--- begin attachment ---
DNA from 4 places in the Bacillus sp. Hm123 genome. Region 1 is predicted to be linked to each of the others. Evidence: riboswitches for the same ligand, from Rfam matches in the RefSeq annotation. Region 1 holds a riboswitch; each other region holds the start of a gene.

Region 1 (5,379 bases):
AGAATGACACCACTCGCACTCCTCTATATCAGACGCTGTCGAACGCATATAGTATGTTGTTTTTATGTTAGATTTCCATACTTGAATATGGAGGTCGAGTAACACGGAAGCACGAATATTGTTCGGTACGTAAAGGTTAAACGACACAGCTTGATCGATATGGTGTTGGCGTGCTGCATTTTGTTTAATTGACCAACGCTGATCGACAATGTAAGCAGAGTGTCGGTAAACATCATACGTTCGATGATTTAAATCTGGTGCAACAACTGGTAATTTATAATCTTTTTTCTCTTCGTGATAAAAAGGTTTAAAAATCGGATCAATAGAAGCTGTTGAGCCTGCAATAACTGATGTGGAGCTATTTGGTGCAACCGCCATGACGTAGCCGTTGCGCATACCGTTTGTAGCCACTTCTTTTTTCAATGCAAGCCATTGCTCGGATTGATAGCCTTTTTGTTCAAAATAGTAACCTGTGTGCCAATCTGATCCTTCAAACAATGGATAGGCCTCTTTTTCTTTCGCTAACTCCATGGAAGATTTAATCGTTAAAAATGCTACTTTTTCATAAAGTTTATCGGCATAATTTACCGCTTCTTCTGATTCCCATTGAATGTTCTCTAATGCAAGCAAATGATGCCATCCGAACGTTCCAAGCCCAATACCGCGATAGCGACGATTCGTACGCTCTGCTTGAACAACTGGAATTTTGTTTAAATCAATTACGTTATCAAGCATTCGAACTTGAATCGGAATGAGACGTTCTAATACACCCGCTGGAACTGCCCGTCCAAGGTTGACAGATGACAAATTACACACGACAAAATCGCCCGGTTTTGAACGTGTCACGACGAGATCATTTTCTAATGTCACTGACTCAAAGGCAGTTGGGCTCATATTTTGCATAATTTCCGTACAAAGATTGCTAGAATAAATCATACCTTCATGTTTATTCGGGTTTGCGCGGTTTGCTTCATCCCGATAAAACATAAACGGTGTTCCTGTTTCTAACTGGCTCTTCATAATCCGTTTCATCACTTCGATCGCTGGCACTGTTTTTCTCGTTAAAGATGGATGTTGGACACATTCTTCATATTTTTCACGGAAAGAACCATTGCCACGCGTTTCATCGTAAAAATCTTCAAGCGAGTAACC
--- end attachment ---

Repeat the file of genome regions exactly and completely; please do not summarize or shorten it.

DNA from 4 places in the Bacillus sp. Hm123 genome. Region 1 is predicted to be linked to each of the others. Evidence: riboswitches for the same ligand, from Rfam matches in the RefSeq annotation. Region 1 holds a riboswitch; each other region holds the start of a gene.

Region 1 (5,379 bases):
AGAATGACACCACTCGCACTCCTCTATATCAGACGCTGTCGAACGCATATAGTATGTTGTTTTTATGTTAGATTTCCATACTTGAATATGGAGGTCGAGTAACACGGAAGCACGAATATTGTTCGGTACGTAAAGGTTAAACGACACAGCTTGATCGATATGGTGTTGGCGTGCTGCATTTTGTTTAATTGACCAACGCTGATCGACAATGTAAGCAGAGTGTCGGTAAACATCATACGTTCGATGATTTAAATCTGGTGCAACAACTGGTAATTTATAATCTTTTTTCTCTTCGTGATAAAAAGGTTTAAAAATCGGATCAATAGAAGCTGTTGAGCCTGCAATAACTGATGTGGAGCTATTTGGTGCAACCGCCATGACGTAGCCGTTGCGCATACCGTTTGTAGCCACTTCTTTTTTCAATGCAAGCCATTGCTCGGATTGATAGCCTTTTTGTTCAAAATAGTAACCTGTGTGCCAATCTGATCCTTCAAACAATGGATAGGCCTCTTTTTCTTTCGCTAACTCCATGGAAGATTTAATCGTTAAAAATGCTACTTTTTCATAAAGTTTATCGGCATAATTTACCGCTTCTTCTGATTCCCATTGAATGTTCTCTAATGCAAGCAAATGATGCCATCCGAACGTTCCAAGCCCAATACCGCGATAGCGACGATTCGTACGCTCTGCTTGAACAACTGGAATTTTGTTTAAATCAATTACGTTATCAAGCATTCGAACTTGAATCGGAATGAGACGTTCTAATACACCCGCTGGAACTGCCCGTCCAAGGTTGACAGATGACAAATTACACACGACAAAATCGCCCGGTTTTGAACGTGTCACGACGAGATCATTTTCTAATGTCACTGACTCAAAGGCAGTTGGGCTCATATTTTGCATAATTTCCGTACAAAGATTGCTAGAATAAATCATACCTTCATGTTTATTCGGGTTTGCGCGGTTTGCTTCATCCCGATAAAACATAAACGGTGTTCCTGTTTCTAACTGGCTCTTCATAATCCGTTTCATCACTTCGATCGCTGGCACTGTTTTTCTCGTTAAAGATGGATGTTGGACACATTCTTCATATTTTTCACGGAAAGAACCATTGCCACGCGTTTCATCGTAAAAATCTTCAAGCGAGTAACC